ABIDJAN (Reuters) - Two years ago, Pascal Affi N‘Guessan was in jail after backing the losing side in Ivory Coast’s civil war. Now he is running for president, provoking a power struggle within the opposition whose outcome will help decide the country’s future stability.
While N‘Guessan appears likely to lose in October, the fact that the former prime minister is even contesting the election for the main opposition Ivorian Popular Front (FPI) ought to mark a step towards national reconciliation.
But the party’s founder, former president Laurent Gbagbo, is awaiting trial in The Hague over his role in the 2011 war, and FPI hardliners have called for an election boycott, which would be the party’s third in the past four years.
Under the incumbent President Alassane Ouattara, Ivory Coast is emerging as one of Africa’s star economies, but it also needs a credible election and political calm to maintain the revival.
Support for the FPI remains relatively strong. Thousands of supporters, some waving signs reading “Affi President” and wearing pink and blue shirts emblazoned with his face, turned out last month to anoint N‘Guessan as the FPI’s candidate.
“We cannot remain eternally absent from political competition or we risk disappearing,” the 62-year-old N‘Guessan told Reuters. “If a party doesn’t participate in elections, it has no reason to exist,” he told Reuters.
Gbagbo’s refusal to stand aside after losing the last presidential election in 2010 led to the civil war, in which more than 3,000 people were killed. This ended after the victor, Ouattara, was installed in power with French support the following year.
The largest economy in French-speaking West Africa has grown by 9 percent annually for the past three years, helping to make Ouattara the runaway favorite for re-election.
Hotels are mushrooming to accommodate an influx of business travelers to the commercial capital, Abidjan, along with supermarkets, including France’s Carrefour CARR.PA, catering to the region’s largest middle class.
But political reconciliation has moved at a crawl. The FPI says hundreds of Gbagbo supporters remain political prisoners, while tens of thousands of people displaced by the war live as refugees in neighboring countries.
N‘Guessan’s Abidjan house still bears the scars of the conflict. Graffiti scrawled by pro-Ouattara soldiers remains in a dark back stairwell, and he returned home to find a 6-metre (20-foot) pit in the atrium which they had dug, looking for guns and money.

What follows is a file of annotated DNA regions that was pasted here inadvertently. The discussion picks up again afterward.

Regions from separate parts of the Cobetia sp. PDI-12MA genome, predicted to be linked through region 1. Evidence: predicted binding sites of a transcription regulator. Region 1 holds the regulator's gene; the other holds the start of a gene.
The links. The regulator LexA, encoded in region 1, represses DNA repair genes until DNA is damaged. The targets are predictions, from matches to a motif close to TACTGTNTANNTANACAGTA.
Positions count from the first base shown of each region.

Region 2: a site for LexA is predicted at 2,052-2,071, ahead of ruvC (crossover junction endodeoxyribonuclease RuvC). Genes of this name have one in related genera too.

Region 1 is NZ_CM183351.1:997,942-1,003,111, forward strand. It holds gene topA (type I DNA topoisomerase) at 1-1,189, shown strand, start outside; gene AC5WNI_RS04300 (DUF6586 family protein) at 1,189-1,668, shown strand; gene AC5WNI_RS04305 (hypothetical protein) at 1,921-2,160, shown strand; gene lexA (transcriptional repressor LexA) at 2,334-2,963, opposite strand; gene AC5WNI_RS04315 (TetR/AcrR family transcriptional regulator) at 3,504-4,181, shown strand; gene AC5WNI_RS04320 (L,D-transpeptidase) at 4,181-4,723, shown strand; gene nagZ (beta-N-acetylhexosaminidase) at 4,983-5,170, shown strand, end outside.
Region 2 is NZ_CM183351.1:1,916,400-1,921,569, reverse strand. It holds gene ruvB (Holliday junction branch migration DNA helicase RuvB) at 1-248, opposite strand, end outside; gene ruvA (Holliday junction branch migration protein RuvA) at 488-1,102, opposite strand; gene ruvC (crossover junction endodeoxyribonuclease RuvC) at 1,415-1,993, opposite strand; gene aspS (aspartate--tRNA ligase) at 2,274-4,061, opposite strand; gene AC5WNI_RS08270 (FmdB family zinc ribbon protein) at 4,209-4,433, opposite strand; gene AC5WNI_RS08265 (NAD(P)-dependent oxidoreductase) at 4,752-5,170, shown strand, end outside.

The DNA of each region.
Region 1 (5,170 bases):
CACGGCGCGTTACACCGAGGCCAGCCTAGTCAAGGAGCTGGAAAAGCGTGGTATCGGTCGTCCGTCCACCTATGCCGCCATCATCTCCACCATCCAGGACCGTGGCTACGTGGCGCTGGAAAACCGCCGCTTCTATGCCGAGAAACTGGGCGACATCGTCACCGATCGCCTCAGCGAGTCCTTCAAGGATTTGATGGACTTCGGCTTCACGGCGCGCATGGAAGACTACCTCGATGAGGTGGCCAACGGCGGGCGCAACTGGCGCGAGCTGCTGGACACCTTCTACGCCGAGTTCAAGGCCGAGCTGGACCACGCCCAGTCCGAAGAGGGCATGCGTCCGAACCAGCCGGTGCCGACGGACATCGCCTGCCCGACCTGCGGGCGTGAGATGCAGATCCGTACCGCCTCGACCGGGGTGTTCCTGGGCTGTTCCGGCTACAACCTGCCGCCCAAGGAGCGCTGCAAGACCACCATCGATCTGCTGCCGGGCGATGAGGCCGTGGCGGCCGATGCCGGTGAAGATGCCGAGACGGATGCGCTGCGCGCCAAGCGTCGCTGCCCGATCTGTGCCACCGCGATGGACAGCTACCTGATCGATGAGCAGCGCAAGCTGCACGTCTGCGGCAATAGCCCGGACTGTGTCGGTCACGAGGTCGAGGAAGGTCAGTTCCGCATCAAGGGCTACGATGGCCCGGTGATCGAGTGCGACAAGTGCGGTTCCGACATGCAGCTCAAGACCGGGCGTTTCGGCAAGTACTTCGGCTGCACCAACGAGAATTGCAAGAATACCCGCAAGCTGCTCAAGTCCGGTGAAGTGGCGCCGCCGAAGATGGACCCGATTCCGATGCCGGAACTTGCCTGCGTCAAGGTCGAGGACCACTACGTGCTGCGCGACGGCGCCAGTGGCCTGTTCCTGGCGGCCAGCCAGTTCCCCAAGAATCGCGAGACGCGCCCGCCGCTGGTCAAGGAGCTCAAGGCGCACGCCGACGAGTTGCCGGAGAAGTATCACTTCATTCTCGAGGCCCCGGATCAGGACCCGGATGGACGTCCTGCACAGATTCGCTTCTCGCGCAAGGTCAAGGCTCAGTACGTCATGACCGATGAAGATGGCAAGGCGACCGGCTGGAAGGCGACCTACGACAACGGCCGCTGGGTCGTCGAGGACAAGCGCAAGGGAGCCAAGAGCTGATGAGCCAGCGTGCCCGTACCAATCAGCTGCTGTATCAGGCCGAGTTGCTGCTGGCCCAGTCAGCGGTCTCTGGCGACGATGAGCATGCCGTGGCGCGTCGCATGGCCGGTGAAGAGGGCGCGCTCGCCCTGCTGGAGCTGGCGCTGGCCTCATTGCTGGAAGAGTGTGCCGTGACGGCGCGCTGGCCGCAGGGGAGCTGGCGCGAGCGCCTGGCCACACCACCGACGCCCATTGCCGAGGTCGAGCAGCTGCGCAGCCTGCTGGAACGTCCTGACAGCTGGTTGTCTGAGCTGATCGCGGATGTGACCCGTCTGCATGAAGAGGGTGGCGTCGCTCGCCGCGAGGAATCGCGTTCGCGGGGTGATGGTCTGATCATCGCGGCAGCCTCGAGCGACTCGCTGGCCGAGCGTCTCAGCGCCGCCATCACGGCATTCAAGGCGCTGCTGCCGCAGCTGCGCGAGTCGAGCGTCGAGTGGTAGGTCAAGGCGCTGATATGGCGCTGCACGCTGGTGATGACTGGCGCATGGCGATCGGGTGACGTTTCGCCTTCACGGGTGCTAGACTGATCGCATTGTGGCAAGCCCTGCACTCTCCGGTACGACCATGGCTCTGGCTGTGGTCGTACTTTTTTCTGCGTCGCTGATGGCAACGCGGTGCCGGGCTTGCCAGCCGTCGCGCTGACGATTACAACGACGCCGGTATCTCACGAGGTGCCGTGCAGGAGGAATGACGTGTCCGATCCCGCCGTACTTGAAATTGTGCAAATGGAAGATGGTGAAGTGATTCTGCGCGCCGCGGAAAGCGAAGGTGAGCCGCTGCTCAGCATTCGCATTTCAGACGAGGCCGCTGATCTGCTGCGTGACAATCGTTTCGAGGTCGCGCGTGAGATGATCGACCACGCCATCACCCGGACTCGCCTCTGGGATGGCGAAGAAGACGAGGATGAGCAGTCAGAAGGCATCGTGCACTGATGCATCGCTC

Nonetheless, N‘Guessan has largely abandoned the rhetoric of the crisis for a more moderate tone, hoping to reposition his party. “I proposed and continue to follow the path towards reconciliation, because the country has already suffered too much,” he said.
A sizeable FPI faction led by former foreign minister Aboudramane Sangare is not so ready to leave the past behind.
“Just because there’s no more bombing and no more shooting every day, doesn’t mean the crisis is over,” said Boubacar Kone, a spokesman for Sangare’s faction, who still describes Ouattara’s election as a “coup d‘etat”.
Due to the FPI boycotts, Ivory Coast’s parliament is dominated by Ouattara allies. Now the president needs peaceful and credible presidential elections contested by viable opponents to turn the page on the war, buttress his legitimacy and ease the minds of investors.
Hoping to foster reconciliation, the government released dozens of FPI prisoners - including N‘Guessan in 2013 - as well as unfreezing their bank accounts and restoring their property.
Sangare’s faction says Ouattara favored FPI moderates and accuse him of creating a toothless opposition that might lend the polls credibility but won’t mount a serious challenge.
Hardliners see N‘Guessan as Ouattara’s straw man, pointing to the trial of 83 Gbagbo allies accused of crimes committed during the war. Sangare was handed a five-year prison sentence in March, though he remains free pending a detention order. N‘Guessan got only 18 months and was credited with time served earlier, meaning he will not return to prison.
N‘Guessan also won court decisions blocking attempts by the hardliners to strip him of the party presidency. Today, the two factions have rival leadership structures.
“Of course, he’s with (Ouattara),” Kone said, accusing N‘Guessan of “working against the party”.
While analysts give N‘Guessan little chance of winning the presidency, his party could gain a strong voice in the National Assembly in parliamentary elections next year.
Even in defeat, Gbagbo won 46 percent of the vote in the 2010 run-off against Ouattara. N‘Guessan will look to mobilize those supporters, but the split complicates his task.
“Given the label of traitor that the Sangare faction has pinned on him, I‘m wondering if that will not be a millstone around his neck,” said Lori-Anne Theroux-Benoni, head of the Institute for Security Studies’ West Africa office.
A well-supported boycott would be another setback for national reconciliation by excluding Gbagbo’s supporters from the political process. It could also embolden the hardliners in their withdrawal from the mainstream, a risky prospect given the country’s history of violence.
After the war, exiled Gbagbo allies in neighboring Ghana were behind months of attacks in Abidjan and along the border that began in late 2012, according to a U.N. panel of experts.
N‘Guessan believes the worst can be avoided and said some Sangare backers have begun to return to the fold. “Their place is here in the heart of the party. I am optimistic that before October we will all be back together and continue the struggle to serve our country,” he said.
Editing by Daniel Flynn and David Stamp